German engineers at the Karlsruhe Institute of Technology have developed a new building material to protect against earthquakes. The material may be incorporated with new construction or applied to older buildings as well.

A new ‘seismic fabric’ technology was just recently developed that will aide against damaging earthquakes and help buildings to remain more stable.  The new material came about by research conducted by Lothar Stempniewski and Moritz Urban of the prestigious Karlsruhe Institute of Technology (KIT).  This glass fiber plastic fabric is far superior to previous reinforcement fibers experimented with in times past, and it will soon be available on the market.

The fabric can be applied to the walls of a building, which in turn makes the wall far more stable by absorbing the shakes and vibrations from an earthquake.  The fabric was designed especially for exterior brick or for the back of stone walls.  The developers are also looking at ways to incorporate it in different types of concrete and interior walls.

Most earthquakes are so minor and commonplace that a local population often becomes oblivious to them.  Nevertheless, once in a while a >7.0 Richter scale earthquake can and do occur.  And some smaller earthquakes may cause destruction on a scale that often goes undetected until the building fails from hidden damages to its tensile strength.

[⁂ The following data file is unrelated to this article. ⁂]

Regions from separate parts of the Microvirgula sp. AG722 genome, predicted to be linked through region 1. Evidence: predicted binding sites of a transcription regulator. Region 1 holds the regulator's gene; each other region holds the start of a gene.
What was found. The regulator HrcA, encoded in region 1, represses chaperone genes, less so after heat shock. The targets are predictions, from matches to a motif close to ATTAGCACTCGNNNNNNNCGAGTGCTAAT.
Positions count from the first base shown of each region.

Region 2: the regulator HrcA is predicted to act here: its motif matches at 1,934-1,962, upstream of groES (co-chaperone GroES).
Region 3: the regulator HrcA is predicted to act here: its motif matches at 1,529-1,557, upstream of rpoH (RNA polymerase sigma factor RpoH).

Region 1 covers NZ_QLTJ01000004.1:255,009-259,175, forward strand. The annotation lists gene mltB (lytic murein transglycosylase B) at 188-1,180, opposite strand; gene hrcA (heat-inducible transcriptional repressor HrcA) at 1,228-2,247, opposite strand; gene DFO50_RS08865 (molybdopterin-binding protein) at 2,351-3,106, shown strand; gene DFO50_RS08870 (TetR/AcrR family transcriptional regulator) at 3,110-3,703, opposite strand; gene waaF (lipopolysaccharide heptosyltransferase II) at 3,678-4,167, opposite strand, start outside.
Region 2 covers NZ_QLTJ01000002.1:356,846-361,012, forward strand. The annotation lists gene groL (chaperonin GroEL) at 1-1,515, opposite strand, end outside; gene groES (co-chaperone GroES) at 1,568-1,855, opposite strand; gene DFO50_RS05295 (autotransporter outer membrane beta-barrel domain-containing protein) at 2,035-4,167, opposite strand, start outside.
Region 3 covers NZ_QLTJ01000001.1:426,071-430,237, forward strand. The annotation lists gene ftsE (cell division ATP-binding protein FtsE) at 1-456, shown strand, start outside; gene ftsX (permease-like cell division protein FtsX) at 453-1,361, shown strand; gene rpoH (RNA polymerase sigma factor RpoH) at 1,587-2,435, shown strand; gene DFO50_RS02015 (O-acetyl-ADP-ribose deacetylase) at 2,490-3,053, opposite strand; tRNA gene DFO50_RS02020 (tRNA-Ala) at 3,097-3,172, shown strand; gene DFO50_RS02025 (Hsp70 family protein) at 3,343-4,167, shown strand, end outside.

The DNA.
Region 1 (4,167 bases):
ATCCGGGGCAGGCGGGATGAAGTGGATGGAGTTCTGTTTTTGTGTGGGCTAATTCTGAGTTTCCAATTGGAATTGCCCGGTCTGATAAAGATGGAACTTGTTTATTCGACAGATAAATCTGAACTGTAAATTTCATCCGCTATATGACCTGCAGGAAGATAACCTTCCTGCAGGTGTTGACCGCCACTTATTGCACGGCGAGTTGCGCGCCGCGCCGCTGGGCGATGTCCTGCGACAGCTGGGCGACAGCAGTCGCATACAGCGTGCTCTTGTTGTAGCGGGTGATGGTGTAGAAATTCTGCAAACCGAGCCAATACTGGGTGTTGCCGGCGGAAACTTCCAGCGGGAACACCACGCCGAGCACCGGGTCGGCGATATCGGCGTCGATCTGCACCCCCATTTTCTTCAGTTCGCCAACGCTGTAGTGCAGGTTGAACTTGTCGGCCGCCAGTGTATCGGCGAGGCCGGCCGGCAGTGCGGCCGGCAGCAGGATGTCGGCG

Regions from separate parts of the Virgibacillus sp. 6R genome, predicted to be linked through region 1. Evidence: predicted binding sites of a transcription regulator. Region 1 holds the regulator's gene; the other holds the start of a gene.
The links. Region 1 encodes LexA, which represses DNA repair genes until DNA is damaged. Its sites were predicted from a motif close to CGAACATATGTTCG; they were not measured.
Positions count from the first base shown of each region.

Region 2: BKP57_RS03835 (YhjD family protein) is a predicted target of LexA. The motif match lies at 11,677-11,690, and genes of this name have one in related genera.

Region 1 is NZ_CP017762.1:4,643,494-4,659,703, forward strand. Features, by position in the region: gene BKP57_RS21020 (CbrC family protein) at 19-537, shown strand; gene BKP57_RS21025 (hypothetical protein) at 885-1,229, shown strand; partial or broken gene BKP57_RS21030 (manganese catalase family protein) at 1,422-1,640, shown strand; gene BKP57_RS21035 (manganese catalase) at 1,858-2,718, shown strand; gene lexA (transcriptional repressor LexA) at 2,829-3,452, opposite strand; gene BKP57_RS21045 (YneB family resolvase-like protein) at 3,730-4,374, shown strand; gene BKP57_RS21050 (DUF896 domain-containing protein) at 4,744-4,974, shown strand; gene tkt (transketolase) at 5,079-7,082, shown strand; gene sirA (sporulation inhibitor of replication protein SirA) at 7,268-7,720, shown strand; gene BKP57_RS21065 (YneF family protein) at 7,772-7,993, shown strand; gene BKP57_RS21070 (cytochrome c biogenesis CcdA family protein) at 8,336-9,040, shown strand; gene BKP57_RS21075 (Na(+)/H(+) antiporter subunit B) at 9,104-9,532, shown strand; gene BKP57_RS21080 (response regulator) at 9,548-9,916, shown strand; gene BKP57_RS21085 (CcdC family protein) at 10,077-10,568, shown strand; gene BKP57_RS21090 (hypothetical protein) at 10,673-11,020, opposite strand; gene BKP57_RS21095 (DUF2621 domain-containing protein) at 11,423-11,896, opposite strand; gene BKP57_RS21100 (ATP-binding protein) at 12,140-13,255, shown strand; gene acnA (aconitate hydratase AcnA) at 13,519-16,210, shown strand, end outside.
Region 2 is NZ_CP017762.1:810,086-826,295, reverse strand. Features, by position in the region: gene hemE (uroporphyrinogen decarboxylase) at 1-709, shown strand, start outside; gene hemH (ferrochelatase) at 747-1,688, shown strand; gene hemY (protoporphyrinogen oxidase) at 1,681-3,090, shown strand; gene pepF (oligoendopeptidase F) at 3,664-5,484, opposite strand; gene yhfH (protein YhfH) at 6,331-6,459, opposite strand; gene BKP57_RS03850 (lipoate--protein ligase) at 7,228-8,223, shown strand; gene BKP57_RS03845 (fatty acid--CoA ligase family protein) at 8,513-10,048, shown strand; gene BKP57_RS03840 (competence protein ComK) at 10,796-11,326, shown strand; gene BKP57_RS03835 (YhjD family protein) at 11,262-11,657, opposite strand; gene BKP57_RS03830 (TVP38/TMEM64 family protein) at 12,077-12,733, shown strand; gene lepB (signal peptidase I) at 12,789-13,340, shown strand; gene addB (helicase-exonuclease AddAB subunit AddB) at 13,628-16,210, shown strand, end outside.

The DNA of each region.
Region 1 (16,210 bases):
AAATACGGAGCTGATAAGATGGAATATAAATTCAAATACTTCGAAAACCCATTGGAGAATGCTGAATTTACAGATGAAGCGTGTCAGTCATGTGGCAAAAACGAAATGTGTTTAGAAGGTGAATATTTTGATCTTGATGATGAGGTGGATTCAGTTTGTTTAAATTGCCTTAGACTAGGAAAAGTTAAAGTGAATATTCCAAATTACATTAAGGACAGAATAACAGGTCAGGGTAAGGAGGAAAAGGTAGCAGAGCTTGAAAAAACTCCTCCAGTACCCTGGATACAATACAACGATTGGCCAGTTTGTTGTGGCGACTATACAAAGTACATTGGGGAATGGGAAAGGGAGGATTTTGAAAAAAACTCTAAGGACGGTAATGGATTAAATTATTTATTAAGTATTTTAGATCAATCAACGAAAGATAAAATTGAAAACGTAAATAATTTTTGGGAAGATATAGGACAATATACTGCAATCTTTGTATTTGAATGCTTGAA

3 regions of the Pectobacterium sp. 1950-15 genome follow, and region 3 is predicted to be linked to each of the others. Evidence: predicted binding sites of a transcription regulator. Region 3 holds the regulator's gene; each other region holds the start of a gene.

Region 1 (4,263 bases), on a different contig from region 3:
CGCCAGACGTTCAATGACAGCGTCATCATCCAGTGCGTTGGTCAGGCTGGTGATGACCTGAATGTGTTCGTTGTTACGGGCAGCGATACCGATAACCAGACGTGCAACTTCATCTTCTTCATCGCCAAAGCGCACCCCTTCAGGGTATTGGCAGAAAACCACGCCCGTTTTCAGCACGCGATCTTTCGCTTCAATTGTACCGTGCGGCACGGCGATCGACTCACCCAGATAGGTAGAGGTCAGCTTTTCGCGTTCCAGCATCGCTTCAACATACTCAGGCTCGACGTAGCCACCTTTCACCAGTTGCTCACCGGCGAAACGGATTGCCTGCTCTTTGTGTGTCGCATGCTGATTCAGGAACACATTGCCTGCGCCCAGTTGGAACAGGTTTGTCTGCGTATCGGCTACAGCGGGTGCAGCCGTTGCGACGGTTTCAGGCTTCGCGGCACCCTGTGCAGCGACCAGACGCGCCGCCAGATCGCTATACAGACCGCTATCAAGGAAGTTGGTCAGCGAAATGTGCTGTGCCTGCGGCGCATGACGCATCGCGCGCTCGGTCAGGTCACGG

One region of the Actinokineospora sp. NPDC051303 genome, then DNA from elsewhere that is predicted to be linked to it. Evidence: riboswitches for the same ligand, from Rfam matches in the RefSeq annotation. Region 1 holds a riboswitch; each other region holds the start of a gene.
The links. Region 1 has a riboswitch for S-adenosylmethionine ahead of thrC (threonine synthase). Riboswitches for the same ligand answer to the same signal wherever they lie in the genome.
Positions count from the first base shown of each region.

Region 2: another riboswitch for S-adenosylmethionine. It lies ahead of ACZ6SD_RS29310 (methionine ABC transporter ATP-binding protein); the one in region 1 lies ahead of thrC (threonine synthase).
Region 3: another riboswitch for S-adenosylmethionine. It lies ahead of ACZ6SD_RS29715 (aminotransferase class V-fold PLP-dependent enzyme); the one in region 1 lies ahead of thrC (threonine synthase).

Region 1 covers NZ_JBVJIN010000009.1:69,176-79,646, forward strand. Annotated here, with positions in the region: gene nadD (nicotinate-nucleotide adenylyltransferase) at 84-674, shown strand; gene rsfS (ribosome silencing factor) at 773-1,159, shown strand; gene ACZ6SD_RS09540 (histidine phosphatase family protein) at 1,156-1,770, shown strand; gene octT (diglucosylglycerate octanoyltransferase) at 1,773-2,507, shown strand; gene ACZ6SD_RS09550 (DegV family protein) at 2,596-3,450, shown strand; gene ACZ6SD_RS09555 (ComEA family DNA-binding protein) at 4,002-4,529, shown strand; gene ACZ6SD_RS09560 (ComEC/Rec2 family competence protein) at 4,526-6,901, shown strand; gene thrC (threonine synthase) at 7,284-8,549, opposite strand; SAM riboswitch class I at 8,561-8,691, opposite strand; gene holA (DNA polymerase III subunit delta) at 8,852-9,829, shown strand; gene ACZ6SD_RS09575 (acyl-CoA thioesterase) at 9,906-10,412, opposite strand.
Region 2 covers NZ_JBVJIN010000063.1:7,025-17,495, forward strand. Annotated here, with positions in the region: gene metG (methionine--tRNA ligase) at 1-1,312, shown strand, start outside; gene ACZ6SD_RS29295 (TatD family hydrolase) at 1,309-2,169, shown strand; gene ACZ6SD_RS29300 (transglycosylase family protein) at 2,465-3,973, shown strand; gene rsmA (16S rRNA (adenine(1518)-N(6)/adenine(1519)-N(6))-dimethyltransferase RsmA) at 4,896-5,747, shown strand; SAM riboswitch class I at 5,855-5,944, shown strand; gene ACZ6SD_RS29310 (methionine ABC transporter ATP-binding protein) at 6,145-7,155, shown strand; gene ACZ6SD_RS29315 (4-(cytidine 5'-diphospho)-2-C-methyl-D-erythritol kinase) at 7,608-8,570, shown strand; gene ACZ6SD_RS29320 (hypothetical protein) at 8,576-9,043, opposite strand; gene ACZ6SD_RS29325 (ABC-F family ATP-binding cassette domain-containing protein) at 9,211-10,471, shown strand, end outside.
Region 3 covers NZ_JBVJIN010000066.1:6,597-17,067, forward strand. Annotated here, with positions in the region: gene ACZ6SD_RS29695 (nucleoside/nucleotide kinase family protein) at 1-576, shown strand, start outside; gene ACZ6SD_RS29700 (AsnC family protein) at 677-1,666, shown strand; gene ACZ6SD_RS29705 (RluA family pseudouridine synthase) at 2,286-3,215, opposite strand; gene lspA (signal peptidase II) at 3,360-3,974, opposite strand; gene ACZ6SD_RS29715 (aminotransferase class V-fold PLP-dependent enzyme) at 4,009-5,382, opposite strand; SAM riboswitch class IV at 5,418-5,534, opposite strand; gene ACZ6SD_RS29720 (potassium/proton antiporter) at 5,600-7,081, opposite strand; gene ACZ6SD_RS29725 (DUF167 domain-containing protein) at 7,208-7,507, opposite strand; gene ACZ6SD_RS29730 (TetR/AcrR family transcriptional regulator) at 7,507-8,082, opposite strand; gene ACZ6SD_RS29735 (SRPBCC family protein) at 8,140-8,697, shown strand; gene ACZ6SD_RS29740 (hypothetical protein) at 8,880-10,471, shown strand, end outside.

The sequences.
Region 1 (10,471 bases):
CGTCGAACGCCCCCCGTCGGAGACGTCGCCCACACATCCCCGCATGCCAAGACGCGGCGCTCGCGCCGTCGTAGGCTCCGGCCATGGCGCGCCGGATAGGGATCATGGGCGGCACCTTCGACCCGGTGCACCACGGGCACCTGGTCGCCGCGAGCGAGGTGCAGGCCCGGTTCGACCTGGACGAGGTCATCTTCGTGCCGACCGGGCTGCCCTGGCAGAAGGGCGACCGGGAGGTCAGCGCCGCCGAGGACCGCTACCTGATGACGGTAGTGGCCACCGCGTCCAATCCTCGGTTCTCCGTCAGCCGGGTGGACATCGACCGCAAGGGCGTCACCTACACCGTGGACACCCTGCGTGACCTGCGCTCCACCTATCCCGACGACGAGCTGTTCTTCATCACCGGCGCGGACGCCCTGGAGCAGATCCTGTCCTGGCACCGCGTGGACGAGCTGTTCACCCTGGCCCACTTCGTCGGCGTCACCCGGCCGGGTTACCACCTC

"Thanks to the reinforcement, collapsing of walls due to earthquakes can be delayed and, in the ideal case, be avoided completely," Urban says. "Particularly in the case of short and moderate earthquakes, mostly not much more additional tensile strength is needed to avoid a collapse of the building. The simplicity of that ‘prophylactic dressing’ allows to apply it easily during renovation together with insulation.”

The seismic fabric will be sold under the brand name “Sisma Calce” by the Italian company, Röfix, which is part of the German Fixit Group.